Fitch upgrades Cyprus to ‘BB’; outlook positive (Updated)


Fitch Ratings has upgraded Cyprus’ long-term debt in foreign currency by one notch to ‘BB’, one upgrade short of an investment-grade rating, it announced on Saturday.

In a statement, the ratings house said the upgrade reflected a “strong improvement in the performance and outlook of its public finances” as the budget is on track to record a one per cent surplus of gross domestic product (GDP) in 2017.

“The economic recovery has broadened and GDP growth has consistently outperformed forecasts over recent years,” the announcement said.Cyprus’ debt, it added, was expected to drop below 100 per cent by year-end, compared with 108 per cent at the end of 2016.

“Fitch now forecasts an average 3.5 per cent GDP growth in 2017 and 2018, in light of the recovery in the first half of 2017 (3.6 per cent) and improving confidence indicators.”

The recovery, the ratings agency added, is “also reflected in the labour market”, where unemployment has dropped to 10.6 per cent in this year’s second quarter from a crisis peak of 16 per cent in 2014.

But the mound of non-performing loans in the Cypriot economy (44.1 per cent of total loans, or €22.8 billion, in June) remains the biggest threat, with “the banking sector’s exceptionally weak asset quality” still a key weakness for Cyprus’ credit profile and “material downside risk to the recovery”.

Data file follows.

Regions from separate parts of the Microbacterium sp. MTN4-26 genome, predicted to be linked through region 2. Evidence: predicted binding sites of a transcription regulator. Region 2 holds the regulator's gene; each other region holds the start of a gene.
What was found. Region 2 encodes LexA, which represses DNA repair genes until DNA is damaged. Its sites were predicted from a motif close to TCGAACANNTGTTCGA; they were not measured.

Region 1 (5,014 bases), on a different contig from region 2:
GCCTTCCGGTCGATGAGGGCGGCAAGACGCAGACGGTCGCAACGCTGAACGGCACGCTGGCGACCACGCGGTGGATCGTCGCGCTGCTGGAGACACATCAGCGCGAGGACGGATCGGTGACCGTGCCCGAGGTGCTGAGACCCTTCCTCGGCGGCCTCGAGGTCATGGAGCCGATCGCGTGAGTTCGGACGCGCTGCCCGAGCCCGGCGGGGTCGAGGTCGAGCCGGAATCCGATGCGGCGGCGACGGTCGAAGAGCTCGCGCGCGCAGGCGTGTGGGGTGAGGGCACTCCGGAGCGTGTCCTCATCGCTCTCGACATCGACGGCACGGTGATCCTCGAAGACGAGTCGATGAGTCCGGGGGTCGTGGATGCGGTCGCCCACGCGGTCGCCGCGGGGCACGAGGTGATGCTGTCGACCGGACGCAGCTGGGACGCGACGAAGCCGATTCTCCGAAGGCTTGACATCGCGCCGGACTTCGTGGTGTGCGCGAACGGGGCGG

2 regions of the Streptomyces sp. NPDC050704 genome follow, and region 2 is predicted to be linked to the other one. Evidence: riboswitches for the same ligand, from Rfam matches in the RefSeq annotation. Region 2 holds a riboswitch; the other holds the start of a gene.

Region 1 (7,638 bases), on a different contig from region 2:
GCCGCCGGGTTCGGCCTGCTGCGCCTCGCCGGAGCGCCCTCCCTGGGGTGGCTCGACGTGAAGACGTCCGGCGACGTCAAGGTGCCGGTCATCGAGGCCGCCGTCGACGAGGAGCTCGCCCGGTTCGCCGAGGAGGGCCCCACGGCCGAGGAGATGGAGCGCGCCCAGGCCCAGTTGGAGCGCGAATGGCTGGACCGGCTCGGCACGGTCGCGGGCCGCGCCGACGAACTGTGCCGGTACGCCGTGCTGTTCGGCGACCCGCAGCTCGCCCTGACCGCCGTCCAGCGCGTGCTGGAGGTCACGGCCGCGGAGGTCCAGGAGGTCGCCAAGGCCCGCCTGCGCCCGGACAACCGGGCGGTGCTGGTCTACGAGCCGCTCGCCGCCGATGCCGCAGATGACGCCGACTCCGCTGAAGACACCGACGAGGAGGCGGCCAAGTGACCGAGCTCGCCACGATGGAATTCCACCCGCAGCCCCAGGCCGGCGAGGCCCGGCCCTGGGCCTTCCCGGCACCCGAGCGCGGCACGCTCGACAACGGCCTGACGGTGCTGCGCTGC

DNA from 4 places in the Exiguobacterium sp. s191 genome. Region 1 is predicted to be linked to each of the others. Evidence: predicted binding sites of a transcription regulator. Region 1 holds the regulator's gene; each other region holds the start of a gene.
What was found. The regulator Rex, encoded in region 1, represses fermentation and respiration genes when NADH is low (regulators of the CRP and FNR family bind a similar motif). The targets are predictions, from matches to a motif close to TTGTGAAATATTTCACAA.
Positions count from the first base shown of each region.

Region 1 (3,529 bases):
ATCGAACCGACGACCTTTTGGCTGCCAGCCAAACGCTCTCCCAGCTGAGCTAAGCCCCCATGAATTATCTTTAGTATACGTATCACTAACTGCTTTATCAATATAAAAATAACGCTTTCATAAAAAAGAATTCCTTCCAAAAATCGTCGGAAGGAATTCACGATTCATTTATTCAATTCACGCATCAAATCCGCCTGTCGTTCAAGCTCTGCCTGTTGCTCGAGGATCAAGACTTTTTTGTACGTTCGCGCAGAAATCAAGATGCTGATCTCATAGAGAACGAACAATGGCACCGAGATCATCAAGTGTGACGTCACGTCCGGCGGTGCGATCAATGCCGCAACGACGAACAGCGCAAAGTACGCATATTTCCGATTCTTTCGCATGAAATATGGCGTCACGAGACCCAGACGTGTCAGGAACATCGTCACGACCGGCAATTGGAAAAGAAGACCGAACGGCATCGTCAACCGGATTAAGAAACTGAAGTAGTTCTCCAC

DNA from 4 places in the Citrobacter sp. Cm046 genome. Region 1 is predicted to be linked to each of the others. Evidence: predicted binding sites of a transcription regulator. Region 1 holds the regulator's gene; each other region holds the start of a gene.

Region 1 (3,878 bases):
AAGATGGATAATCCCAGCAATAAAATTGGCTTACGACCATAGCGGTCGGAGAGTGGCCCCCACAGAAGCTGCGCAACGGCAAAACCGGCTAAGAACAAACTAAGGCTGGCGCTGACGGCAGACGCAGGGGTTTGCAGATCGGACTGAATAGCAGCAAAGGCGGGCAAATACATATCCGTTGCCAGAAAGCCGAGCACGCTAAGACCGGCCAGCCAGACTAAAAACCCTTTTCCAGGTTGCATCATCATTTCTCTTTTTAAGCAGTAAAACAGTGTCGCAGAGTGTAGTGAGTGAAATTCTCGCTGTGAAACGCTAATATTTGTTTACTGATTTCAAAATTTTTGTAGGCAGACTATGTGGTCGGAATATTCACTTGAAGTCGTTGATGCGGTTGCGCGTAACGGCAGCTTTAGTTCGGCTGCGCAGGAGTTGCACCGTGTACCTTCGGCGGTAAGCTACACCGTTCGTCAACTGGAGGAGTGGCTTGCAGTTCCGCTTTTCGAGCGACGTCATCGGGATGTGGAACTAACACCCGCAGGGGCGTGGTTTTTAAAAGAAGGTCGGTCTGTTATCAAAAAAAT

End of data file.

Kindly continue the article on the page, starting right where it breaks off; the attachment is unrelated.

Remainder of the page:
In addition, the agency said, even a possible faster pace of repayment of private debt would be likely to hurt household consumption in the short-term.

Still, “the sovereign is gradually rebuilding its track record of market access”, Fitch said, as “it issued a seven-year bond in June 2017 at a 2.8 per cent yield”.

“Current cash reserves exceed the sovereign’s total 2018 financing needs,” it added.

Cyprus’ ratings are supported by high GDP per capita, a skilled labour force and strong governance indicators relative to “BB peers”, according to Fitch.

The agency said it did not expect substantial progress with reunification talks between the Greek and Turkish Cypriots over the next quarters, even as “reunification would bring economic benefits to both sides in the long term but would entail short-term costs and uncertainties”.

Neither, it added, did it consider “debt-reducing operations” by the government, such as future privatisations, and its projections did not include the impact of potential future gas reserves off the southern shores of Cyprus, “the benefits from which are several years into the future”.